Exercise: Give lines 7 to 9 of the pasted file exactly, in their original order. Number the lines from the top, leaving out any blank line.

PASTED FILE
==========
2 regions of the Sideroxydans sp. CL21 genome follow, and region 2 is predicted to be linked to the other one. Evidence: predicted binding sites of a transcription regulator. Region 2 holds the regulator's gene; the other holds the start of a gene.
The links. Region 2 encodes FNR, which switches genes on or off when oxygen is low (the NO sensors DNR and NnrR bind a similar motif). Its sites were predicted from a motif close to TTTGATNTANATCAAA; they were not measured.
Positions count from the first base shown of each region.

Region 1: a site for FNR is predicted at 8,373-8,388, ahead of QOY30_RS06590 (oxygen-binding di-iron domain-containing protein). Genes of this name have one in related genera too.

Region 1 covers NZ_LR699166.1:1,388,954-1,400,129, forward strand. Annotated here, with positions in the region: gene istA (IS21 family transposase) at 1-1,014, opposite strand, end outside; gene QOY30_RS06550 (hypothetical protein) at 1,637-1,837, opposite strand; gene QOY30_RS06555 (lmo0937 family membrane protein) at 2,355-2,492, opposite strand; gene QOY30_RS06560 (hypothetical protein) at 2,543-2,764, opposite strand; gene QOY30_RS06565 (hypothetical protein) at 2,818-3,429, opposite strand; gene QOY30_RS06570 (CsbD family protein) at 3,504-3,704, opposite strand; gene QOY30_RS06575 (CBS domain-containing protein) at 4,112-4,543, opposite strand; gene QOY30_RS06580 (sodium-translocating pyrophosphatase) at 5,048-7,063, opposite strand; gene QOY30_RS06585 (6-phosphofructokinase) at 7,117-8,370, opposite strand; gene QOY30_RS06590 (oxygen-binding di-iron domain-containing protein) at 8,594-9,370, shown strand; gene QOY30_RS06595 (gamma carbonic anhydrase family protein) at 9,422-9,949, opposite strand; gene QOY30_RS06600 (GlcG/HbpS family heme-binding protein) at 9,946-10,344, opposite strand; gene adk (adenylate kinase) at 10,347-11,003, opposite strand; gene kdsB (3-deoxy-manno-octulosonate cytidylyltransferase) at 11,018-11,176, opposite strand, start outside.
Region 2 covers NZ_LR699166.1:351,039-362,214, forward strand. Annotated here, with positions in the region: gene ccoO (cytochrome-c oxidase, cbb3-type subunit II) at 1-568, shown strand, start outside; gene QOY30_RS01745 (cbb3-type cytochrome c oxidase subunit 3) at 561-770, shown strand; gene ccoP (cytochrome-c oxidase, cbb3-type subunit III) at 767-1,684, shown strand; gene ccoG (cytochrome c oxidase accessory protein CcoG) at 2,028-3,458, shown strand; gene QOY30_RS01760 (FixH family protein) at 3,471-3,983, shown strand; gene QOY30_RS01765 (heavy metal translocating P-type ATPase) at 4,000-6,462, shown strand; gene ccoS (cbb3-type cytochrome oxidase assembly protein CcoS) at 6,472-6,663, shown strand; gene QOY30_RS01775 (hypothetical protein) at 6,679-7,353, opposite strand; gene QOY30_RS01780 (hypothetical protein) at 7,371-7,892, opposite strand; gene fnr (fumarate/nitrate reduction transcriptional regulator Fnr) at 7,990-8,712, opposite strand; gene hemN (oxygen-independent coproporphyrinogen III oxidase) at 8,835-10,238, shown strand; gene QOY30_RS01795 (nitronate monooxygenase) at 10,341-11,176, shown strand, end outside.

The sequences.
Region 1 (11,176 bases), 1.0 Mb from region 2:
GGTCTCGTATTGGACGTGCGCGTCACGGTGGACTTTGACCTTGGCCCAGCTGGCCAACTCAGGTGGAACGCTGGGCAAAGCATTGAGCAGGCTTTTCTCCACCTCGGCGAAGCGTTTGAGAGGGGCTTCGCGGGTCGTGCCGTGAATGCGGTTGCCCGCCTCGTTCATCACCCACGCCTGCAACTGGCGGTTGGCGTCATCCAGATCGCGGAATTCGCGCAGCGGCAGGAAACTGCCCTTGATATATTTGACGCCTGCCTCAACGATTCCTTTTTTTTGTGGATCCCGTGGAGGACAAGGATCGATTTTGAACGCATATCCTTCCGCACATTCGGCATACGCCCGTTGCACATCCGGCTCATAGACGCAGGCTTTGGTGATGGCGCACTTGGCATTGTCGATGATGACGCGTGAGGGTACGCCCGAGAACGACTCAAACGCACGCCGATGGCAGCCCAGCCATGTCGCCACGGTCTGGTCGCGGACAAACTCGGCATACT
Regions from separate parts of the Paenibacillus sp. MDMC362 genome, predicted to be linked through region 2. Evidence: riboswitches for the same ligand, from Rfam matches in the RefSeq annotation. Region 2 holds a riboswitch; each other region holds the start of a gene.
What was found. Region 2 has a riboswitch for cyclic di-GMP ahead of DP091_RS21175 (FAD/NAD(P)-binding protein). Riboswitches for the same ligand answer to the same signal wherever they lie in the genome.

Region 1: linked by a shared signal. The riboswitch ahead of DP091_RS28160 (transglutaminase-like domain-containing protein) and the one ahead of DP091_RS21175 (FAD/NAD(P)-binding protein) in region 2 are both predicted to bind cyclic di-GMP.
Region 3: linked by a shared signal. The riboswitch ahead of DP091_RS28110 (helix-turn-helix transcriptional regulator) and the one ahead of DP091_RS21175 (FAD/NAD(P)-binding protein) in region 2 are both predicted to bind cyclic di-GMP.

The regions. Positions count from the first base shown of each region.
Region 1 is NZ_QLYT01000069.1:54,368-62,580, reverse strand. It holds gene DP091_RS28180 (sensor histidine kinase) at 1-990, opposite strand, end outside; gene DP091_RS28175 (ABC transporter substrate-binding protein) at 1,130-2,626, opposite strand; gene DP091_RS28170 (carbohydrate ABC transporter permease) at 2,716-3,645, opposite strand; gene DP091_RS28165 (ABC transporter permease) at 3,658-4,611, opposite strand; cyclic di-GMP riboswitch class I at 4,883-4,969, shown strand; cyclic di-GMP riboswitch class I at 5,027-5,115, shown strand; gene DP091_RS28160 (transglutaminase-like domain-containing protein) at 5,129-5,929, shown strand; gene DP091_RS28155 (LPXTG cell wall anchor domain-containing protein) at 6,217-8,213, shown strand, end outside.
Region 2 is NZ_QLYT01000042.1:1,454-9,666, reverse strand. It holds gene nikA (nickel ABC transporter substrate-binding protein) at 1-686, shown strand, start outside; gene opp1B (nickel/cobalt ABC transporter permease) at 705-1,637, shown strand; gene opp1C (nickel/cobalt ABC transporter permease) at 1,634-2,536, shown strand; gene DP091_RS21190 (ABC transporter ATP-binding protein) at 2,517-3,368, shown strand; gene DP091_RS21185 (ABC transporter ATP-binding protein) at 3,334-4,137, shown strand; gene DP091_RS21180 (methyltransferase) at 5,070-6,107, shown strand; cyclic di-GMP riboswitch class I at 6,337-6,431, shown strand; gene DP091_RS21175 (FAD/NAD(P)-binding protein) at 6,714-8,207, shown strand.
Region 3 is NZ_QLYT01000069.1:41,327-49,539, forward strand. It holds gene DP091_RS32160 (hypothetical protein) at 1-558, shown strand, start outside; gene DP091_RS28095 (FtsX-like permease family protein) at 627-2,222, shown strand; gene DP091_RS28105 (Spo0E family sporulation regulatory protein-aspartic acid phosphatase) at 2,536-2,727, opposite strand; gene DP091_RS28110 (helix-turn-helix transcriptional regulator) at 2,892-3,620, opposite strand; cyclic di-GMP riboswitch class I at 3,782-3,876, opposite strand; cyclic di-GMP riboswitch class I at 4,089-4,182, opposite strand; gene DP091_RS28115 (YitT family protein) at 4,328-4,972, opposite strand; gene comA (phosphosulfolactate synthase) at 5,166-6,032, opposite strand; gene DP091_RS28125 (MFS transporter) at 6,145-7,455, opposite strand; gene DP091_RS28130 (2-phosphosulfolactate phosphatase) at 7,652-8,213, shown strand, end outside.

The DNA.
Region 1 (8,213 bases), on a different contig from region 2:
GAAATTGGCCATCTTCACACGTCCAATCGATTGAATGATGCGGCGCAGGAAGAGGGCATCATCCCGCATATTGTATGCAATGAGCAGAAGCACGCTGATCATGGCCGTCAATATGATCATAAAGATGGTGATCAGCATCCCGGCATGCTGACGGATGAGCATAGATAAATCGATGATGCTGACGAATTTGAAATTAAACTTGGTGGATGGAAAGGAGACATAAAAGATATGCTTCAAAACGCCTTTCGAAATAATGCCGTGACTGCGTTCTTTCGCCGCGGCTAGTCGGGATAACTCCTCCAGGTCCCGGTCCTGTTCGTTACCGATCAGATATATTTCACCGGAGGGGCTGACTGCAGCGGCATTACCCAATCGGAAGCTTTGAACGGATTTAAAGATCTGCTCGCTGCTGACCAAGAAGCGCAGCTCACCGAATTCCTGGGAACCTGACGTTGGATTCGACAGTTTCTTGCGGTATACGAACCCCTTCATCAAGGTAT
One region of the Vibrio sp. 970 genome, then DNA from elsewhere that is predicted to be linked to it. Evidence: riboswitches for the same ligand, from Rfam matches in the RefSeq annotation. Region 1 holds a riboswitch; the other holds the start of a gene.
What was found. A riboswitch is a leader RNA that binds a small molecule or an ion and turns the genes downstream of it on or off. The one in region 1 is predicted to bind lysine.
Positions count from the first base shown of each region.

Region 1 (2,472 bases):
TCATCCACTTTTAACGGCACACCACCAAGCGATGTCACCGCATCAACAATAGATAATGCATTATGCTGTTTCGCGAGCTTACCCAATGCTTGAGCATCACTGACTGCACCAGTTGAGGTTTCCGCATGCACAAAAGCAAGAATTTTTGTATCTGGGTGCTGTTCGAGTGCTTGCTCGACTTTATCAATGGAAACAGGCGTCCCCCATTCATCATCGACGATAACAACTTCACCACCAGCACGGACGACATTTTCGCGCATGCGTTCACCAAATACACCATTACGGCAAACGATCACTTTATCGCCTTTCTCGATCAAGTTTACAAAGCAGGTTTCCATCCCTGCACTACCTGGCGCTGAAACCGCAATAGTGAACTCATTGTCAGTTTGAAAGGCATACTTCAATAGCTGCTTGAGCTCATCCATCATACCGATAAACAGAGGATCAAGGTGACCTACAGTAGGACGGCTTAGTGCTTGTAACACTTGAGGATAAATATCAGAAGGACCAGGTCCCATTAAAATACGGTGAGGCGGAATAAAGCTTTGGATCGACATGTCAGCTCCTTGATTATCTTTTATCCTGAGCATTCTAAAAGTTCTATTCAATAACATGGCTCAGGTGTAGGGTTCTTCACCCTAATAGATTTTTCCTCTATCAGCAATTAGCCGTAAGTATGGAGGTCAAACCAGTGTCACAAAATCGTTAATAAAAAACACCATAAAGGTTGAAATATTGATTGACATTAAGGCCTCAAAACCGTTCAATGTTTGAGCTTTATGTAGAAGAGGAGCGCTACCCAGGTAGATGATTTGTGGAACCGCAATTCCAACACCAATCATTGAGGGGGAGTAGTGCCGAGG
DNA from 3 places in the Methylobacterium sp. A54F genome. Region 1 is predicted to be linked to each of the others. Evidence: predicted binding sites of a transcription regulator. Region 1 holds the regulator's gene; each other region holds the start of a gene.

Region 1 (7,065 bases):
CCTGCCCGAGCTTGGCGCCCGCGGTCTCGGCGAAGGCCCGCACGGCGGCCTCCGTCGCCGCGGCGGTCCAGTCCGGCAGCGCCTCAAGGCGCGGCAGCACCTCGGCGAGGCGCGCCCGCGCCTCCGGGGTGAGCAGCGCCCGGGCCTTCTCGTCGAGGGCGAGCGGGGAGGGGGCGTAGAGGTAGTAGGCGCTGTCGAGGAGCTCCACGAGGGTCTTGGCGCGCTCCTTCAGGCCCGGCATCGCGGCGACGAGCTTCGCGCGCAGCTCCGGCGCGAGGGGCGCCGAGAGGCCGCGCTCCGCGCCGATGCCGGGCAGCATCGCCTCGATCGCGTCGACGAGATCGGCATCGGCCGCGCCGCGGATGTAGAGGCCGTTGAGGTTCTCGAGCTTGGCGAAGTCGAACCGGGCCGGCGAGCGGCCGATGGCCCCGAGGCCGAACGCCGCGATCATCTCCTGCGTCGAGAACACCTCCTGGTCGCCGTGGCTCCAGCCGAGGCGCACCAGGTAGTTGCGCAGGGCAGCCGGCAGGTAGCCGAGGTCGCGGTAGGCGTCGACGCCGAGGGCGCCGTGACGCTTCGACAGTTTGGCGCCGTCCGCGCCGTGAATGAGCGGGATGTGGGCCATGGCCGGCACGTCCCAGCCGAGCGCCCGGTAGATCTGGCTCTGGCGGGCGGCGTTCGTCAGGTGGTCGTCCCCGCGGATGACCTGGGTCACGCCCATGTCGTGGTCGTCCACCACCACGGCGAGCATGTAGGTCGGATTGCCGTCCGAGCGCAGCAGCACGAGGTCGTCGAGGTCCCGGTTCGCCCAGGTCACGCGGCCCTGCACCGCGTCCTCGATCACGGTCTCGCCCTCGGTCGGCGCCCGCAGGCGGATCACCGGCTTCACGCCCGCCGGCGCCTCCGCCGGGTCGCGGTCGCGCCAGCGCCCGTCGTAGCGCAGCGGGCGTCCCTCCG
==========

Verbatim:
The sequences.
Region 1 (11,176 bases), 1.0 Mb from region 2:
GGTCTCGTATTGGACGTGCGCGTCACGGTGGACTTTGACCTTGGCCCAGCTGGCCAACTCAGGTGGAACGCTGGGCAAAGCATTGAGCAGGCTTTTCTCCACCTCGGCGAAGCGTTTGAGAGGGGCTTCGCGGGTCGTGCCGTGAATGCGGTTGCCCGCCTCGTTCATCACCCACGCCTGCAACTGGCGGTTGGCGTCATCCAGATCGCGGAATTCGCGCAGCGGCAGGAAACTGCCCTTGATATATTTGACGCCTGCCTCAACGATTCCTTTTTTTTGTGGATCCCGTGGAGGACAAGGATCGATTTTGAACGCATATCCTTCCGCACATTCGGCATACGCCCGTTGCACATCCGGCTCATAGACGCAGGCTTTGGTGATGGCGCACTTGGCATTGTCGATGATGACGCGTGAGGGTACGCCCGAGAACGACTCAAACGCACGCCGATGGCAGCCCAGCCATGTCGCCACGGTCTGGTCGCGGACAAACTCGGCATACT